23 January 2010

I'm a Photographer, not a Terrorist!

© I'm a Photographer, not a Terrorist

At last, Liberty won a landmark case at the ECHR regarding stop and search powers of UK police. "Today the Court of Human Rights ruled that section 44 of the Terrorism Act 2000 (the broad police power for stop and search without suspicion) violates the right to respect for private life guaranteed by Article 8 of the Convention on Human Rights."(Liberty, ibid)

The ECHR's decision is regarded as a victory against the increasing harassment of journalists, street photographers, art and architecture and other students who take pictures or record video material in urban public places. Even tourists have not been spared, the most prominent case of which being Austrian Klaus Matzka (who happens to be a retired cameraman for Austrian national channel ORF) and his teenage son Loris who were taking artistic pictures outside of Vauxhall underground station and in Walthamstow where they were forced to delete all their pictures. I quote: "In a telephone interview from his home in Vienna, Matzka said: 'I've never had these experiences anywhere, never in the world, not even in Communist countries.' "

The whole issue has sparked immense outrage against already extensive stop and search powers of police officers and is fuelling fears of an ever increasing curb on civil liberties, in this case, freedom of speech. In the last few years, amateur and professional photographers alike have both been subject to detention, deletion of pictures (which is actually not within the police officer's power to decide and illegal unless the picture can be proven to be intended for the use of committing a serious crime) or even arrest .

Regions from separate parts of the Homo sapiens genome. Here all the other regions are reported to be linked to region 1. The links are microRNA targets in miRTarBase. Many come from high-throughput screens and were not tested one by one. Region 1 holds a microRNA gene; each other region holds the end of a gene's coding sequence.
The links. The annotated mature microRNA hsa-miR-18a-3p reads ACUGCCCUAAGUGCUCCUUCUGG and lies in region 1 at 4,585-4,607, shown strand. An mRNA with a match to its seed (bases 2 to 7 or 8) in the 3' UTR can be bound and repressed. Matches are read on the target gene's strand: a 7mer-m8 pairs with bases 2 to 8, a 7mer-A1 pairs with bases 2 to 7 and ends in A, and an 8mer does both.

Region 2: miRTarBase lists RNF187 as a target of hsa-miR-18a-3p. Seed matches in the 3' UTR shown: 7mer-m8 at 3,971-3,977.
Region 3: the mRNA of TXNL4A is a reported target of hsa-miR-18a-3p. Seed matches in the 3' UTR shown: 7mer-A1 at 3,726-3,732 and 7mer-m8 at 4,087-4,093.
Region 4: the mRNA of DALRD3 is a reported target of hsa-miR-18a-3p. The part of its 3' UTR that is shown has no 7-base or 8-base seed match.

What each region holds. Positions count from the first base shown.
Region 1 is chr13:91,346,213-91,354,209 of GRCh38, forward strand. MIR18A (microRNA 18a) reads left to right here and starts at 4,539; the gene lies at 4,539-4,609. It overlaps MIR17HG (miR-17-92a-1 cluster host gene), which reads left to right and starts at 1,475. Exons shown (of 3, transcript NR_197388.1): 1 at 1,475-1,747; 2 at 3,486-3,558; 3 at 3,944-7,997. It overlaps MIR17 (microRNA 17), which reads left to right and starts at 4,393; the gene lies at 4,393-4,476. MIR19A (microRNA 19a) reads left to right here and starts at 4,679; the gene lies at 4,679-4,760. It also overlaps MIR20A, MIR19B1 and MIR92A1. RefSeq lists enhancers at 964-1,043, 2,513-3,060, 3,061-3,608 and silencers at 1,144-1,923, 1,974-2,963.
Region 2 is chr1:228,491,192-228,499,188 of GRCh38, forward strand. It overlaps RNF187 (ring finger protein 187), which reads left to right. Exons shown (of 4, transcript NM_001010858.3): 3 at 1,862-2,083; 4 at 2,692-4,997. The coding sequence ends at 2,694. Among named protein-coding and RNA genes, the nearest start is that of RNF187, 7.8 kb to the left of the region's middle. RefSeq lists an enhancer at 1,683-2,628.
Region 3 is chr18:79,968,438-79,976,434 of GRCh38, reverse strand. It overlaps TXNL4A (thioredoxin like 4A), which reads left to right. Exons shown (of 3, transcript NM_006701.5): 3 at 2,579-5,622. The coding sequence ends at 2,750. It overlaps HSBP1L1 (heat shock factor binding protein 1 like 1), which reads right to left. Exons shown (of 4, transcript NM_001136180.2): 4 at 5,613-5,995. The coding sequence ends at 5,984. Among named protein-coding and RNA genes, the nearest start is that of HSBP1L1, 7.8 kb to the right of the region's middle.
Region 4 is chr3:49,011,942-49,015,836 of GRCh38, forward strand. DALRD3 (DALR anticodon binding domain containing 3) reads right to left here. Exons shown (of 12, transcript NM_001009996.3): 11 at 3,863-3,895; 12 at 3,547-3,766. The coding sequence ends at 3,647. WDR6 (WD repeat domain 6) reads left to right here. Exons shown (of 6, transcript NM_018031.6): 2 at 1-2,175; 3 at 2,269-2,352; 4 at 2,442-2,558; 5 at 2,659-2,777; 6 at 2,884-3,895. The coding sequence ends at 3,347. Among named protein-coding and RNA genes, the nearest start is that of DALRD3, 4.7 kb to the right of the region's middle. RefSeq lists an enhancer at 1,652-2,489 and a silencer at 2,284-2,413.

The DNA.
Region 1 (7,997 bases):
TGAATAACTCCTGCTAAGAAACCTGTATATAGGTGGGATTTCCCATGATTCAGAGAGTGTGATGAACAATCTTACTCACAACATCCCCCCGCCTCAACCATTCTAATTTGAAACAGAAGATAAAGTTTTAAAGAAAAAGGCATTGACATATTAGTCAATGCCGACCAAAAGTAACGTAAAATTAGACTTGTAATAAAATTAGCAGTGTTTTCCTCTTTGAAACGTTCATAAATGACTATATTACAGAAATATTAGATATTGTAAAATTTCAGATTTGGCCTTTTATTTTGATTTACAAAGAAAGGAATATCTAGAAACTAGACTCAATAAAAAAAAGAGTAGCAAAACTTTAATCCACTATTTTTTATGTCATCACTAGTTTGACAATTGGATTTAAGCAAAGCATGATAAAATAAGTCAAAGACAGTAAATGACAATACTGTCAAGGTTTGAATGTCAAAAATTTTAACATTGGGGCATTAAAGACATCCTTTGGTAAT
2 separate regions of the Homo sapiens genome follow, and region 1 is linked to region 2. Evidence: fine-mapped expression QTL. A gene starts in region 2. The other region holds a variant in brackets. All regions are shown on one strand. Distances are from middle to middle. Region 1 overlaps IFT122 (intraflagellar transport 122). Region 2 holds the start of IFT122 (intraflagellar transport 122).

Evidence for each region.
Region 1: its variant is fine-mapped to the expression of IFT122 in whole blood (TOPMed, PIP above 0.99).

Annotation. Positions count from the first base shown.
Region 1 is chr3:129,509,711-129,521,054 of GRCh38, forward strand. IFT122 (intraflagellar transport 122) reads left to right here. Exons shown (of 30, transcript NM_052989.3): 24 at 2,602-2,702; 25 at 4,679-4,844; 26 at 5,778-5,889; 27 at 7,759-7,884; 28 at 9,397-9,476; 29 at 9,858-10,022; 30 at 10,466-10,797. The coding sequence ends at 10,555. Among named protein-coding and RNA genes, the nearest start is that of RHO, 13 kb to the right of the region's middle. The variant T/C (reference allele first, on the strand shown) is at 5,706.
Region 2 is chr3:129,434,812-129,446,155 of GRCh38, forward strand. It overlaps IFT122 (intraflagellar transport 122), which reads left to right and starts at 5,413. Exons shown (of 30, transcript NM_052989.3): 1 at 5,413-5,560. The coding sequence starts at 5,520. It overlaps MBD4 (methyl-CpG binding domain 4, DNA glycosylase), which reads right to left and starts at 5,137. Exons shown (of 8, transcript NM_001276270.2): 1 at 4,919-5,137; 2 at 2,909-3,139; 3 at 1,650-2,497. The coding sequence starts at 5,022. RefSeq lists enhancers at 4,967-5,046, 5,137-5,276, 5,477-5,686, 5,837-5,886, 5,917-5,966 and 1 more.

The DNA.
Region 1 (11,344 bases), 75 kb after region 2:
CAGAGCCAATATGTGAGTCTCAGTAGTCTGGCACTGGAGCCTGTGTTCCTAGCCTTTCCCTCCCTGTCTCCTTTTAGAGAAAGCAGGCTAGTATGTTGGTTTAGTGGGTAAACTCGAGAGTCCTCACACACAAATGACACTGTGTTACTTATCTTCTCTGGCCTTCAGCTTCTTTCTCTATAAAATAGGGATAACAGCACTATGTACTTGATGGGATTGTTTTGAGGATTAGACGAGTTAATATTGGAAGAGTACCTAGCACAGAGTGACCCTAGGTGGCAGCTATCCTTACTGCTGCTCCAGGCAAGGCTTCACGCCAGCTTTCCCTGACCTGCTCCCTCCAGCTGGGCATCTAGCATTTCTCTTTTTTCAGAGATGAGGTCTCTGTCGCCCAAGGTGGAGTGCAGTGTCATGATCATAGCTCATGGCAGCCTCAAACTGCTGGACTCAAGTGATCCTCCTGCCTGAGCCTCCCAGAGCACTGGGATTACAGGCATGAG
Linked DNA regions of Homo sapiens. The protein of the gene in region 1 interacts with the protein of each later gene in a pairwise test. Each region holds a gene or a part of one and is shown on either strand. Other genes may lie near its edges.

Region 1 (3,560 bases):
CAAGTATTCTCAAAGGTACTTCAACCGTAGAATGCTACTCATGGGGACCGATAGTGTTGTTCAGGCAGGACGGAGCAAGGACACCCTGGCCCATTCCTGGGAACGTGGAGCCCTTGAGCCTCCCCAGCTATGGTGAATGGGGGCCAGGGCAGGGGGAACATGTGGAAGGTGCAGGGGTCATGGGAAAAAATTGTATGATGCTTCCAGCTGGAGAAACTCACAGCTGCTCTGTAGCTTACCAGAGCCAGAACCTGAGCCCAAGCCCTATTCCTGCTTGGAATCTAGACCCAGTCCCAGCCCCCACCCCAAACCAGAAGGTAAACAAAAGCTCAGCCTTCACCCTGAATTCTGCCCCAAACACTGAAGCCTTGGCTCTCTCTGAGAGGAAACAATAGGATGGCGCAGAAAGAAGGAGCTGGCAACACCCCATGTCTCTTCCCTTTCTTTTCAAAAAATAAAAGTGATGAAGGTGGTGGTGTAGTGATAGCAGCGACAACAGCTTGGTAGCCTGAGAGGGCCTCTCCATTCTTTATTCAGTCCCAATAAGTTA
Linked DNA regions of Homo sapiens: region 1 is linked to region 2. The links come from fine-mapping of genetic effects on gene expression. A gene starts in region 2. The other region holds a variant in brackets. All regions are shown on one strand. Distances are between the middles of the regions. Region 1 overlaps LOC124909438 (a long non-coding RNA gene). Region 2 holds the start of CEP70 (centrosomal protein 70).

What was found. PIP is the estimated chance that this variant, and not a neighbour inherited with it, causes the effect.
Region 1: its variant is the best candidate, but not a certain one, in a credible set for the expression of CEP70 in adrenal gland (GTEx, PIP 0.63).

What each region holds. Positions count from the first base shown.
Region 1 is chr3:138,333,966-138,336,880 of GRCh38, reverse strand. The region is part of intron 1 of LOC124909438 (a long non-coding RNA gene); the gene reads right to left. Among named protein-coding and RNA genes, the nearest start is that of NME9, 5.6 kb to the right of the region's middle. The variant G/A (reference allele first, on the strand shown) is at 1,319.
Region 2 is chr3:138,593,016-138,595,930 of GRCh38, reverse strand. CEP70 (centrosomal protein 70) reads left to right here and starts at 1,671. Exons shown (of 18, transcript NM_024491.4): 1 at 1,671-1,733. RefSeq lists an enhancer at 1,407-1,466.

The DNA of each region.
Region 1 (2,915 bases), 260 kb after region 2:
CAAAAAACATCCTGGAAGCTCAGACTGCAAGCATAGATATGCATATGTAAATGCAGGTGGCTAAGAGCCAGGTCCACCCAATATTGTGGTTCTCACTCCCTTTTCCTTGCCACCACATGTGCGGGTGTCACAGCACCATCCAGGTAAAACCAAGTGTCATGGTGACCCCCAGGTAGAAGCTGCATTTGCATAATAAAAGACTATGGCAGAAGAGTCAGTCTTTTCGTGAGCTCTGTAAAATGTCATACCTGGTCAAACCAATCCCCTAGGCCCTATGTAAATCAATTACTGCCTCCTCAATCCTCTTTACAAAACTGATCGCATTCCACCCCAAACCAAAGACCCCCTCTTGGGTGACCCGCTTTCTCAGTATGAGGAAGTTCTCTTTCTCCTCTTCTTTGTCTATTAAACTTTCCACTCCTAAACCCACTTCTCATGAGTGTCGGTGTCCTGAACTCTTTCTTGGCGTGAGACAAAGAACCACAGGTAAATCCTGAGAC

The enforcement during protests and demonstrations have played a major role in consolidating the broad interpretation of anti-terrorism laws, especially after the controversy around police conduct at G20 protests in Liverpool Street back in April and whether it led to the death of one peaceful protester who died of a stroke after being shoved by a police officer exercising "crowd control". Many fear that the additional misuse/abuse of Section 44 is eroding freedom of expression and infringing the freedom of the press and ultimately, by proxy, civil society. Yes, a city like London or a country engaged in a controversial war like the UK obviously does have reasonable security concerns and nobody says anything against ensuring the safety of civilians. However, terrorism hysteria or even any mismanaged political pressure on executive officials can only be ideologically counter-productive and leads to a society based on mistrust - not just against citizens but also against the police. In a public statement on the Met's website published last December, Assistant Commissioner of Special Operations John Yates concedes in a guidance to officers and staff stop and search photo policy:

"These are important yet intrusive powers. They form a vital part of our overall tactics in deterring and detecting terrorist attacks. We must use these powers wisely. Public confidence in our ability to do so rightly depends upon your common sense. We risk losing public support when they are used in circumstances that most reasonable people would consider inappropriate."